Fairfax County Public Schools Suspends Use of Open Flames in Science Classes After Chemistry Fire

Fairfax County Public Schools suspended the use of open flames in science classes following a serious accident at W.T. Woodson High School Friday morning, according to the superintendent.

One of the students seriously burned in a chemistry class fire will be heading into surgery next week. Two of five injured students were airlifted to the hospital. The three students with less serious injuries were treated and released. One of the students who was airlifted also has been released, a Medstar Washington Hospital Center spokesperson said Monday morning.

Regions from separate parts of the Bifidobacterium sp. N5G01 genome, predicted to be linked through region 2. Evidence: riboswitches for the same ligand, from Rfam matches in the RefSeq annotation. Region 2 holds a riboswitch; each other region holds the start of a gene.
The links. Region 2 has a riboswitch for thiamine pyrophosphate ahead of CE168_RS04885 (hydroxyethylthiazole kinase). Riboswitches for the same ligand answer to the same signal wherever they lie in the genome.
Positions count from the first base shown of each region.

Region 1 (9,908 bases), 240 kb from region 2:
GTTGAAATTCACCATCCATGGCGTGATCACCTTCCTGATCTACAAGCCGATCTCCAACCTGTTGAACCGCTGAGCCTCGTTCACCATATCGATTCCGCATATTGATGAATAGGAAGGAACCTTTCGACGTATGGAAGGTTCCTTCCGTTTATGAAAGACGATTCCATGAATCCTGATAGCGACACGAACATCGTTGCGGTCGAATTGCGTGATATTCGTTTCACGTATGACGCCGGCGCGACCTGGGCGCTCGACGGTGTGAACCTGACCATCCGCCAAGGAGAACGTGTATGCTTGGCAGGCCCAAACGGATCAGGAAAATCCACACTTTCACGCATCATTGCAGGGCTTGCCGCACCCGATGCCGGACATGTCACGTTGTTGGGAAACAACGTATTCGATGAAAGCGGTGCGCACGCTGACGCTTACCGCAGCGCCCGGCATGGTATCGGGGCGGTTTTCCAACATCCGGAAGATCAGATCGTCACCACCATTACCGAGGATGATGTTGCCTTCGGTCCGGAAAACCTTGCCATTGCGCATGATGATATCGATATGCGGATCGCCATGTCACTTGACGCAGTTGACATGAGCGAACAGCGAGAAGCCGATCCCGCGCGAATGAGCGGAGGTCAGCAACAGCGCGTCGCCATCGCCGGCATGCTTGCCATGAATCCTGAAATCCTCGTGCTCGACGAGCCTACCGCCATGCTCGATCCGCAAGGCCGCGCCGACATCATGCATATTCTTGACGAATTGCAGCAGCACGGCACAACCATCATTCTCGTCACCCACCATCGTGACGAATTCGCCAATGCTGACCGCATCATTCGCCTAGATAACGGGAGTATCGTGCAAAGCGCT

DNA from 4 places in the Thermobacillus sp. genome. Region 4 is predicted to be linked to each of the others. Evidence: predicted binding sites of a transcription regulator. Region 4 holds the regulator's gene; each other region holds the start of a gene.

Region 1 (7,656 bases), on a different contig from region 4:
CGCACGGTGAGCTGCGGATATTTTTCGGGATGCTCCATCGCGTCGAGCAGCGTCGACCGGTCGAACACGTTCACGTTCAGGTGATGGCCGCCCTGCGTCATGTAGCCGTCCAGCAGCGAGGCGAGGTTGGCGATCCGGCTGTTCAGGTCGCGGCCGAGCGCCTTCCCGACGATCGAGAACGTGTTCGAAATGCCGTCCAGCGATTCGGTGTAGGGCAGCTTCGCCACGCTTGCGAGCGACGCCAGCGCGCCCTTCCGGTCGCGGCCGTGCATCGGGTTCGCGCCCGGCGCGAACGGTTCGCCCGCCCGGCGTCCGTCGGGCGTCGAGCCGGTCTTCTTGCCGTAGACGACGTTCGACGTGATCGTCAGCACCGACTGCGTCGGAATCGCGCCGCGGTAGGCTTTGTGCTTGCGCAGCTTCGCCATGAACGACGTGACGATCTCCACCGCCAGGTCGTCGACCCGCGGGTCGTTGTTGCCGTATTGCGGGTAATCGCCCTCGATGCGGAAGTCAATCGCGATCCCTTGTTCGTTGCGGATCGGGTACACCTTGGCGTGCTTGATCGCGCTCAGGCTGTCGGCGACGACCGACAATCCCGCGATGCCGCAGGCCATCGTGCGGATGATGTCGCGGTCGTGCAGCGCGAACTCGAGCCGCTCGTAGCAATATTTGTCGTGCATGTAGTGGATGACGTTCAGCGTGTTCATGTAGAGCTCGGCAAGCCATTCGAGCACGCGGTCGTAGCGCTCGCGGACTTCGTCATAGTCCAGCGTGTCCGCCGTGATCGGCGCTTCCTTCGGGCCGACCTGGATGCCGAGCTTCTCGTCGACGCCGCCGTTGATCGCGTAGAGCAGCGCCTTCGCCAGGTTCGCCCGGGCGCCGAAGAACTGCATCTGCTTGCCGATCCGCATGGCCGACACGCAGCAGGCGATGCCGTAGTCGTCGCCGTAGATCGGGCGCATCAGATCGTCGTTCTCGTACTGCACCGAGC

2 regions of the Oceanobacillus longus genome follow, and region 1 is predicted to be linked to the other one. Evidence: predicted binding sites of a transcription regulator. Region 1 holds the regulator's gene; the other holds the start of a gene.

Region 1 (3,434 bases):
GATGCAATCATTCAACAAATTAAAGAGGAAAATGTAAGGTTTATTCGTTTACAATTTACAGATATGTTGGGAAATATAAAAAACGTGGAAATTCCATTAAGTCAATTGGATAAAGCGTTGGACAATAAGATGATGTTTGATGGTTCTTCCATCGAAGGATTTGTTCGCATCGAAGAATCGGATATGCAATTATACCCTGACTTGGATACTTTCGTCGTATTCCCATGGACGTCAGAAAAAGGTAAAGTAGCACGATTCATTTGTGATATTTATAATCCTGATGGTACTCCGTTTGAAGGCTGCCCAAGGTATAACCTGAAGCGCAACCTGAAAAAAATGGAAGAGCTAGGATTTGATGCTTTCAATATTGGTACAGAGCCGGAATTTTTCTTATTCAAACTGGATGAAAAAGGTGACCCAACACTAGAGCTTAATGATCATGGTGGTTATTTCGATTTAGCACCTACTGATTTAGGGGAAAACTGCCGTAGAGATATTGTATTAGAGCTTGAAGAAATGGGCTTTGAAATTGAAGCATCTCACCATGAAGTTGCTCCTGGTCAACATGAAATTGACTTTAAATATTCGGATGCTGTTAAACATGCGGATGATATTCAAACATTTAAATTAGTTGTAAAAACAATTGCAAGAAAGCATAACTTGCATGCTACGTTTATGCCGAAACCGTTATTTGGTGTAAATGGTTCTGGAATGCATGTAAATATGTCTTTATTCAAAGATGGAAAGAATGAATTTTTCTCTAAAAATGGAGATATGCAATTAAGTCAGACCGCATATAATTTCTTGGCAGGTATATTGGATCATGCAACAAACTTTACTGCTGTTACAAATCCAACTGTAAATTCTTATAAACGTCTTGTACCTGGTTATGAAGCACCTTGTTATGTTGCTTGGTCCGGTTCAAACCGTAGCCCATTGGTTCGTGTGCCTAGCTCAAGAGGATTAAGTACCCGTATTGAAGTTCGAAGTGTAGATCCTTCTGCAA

The teacher, who performed an experiment demonstrating the different colors of flames, also was hurt but was treated at the school and not taken to a hospital.

Superintendent Dr. Karen Garza also ordered a review of science curriculum, a review of safety guidance for science teachers and science safety updates for all high school science teachers by the end of the semester.

An exercise often known as "the rainbow experiment" has previously left students with serious injuries and should not be performed in classrooms, according to the U.S. Chemical Safety Board and the American Chemical Society. The experiment shows how various mineral salts produce flames in different colors when mixed with highly flammable methanol.

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